Saudi Journalist’s Hacking Case Against Twitter Falls Short, Court Says in Dismissal Ruling

An opinion issued on Tuesday found in favor of Twitter Inc., in a case brought by Ali Al-Ahmed, a Saudi Arabian journalist and leading critic of the Kingdom of Saudi Arabia (KSA) granted asylum in the United States. Judge Edward M. Chen ruled that most of the 20 claims related to the hacking of his Twitter account were time-barred and the rest blocked by Section 230 of the Communications Decency Act (CDA) or for failure to state a claim.

Al-Ahmed alleged that the hacking of his Twitter account by Twitter employees, undercover KSA agents, amounted to multiple violations of California and federal contract, computer fraud, and privacy laws. In particular, he asserted that between August 2013 and December 2015, Twitter employees, later convicted of federal crimes, accessed user data, including his private messages, file transfers, and contact list without authorization and provided it to KSA government officials. 

Twitter reportedly failed to detect these breaches for more than a year. In turn, Al-Ahmed contended that the KSA used his private information to silence him and strip him of his Saudi nationality, keep him under surveillance, attempt to kidnap and kill him on multiple occasions, and target his followers.

Further, In 2018, Twitter suspended Al-Ahmed’s account, an alleged punishment of him—the victim—demonstrating that Twitter was complicit in their former employees’ conduct, or at least that Twitter ratified it. Al-Ahmed filed suit in October 2021.

In May 2022, the court dismissed the complaint for largely the same reasons articulated in this week’s opinion, principally, that the suit was too late or barred by the CDA’s liability shield that protects social media platforms for all editorial and censorship decisions with respect to content generated by third parties.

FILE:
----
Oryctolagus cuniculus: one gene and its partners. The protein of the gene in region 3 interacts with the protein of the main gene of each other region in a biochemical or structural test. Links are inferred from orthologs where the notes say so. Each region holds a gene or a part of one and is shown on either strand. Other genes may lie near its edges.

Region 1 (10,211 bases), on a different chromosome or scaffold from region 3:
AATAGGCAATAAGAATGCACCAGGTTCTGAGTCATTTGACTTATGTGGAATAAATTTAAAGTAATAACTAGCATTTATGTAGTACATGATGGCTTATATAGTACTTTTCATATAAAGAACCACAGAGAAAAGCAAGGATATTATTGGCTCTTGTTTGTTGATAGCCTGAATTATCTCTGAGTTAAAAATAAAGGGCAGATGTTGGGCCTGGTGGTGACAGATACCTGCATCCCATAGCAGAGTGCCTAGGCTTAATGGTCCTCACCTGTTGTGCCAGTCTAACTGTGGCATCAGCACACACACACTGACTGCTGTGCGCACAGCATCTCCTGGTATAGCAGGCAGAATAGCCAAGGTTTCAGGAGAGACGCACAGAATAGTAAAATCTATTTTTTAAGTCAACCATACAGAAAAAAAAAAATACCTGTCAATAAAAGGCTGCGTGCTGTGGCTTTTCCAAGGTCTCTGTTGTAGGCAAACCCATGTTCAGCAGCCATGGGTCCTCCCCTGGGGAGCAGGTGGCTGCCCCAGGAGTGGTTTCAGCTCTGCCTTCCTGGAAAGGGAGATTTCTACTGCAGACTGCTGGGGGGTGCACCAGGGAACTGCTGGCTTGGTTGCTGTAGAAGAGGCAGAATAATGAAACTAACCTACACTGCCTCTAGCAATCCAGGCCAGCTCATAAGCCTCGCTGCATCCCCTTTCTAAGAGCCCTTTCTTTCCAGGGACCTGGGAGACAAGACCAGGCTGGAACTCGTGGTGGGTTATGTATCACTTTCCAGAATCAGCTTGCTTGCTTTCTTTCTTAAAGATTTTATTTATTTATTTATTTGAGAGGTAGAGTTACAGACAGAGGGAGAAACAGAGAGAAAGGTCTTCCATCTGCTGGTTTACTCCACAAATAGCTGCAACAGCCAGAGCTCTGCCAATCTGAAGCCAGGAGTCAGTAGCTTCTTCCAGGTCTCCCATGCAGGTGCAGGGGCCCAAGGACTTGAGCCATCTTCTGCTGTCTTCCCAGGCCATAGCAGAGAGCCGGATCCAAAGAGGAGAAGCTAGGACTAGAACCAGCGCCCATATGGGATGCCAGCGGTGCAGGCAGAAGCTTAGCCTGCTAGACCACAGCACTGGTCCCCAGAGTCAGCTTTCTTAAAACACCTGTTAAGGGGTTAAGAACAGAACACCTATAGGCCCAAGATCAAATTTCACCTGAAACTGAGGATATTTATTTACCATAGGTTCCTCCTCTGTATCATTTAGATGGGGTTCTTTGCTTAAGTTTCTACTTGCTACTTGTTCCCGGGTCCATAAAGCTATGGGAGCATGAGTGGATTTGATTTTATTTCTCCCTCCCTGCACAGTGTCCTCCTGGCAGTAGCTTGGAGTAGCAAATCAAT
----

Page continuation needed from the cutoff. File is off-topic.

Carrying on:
Judge Chen considered the first of Twitter’s arguments, concluding that Al-Ahmed had Article III standing to pursue his claims as he sufficiently alleged a theory holding Twitter accountable for the hacking of his account and the attendant harm.

Next, the court turned to Twitter’s statute of limitations defense. Judge Chen ruled that the causes of action accrued in 2015 when Al-Ahmed was notified of a data breach of his account, over the plaintiff’s contention that “he could not discover, and had no reason to discover, any cause of action.” In so finding, the court reiterated its prior holding that Twitter’s notice was not insufficient for failing to identify the ‘state-sponsored’ actors as Twitter employees.

Judge Chen also rejected Al-Ahmed’s reliance on the continuous accrual theory, holding that  Twitter’s acts did not constitute the type of continuing or recurring obligation required for doctrine to apply.

Lastly, the court adhered to its prior ruling that CDA Section 230(c)(1) bars Al-Ahmed’s account suspension-related claims underlying his breach of contract, California Unfair Competition Law, and promissory estoppel causes of action.

Despite the wording of the relevant CDA provision only immunizing a provider based on content posted by third parties, the court held that in the Ninth Circuit Section 230(c)(1) immunity attaches even where a provider restricts a plaintiff’s access. Notably, Judge Chen opined that “[i]f this Court were to write on a clean slate,” it might rule to the contrary as other sister districts have.

Al-Ahmed has 30 days to file an amended complaint and is represented by Gerstman Schwartz LLP. Twitter is represented by Keker, Van Nest & Peters LLP.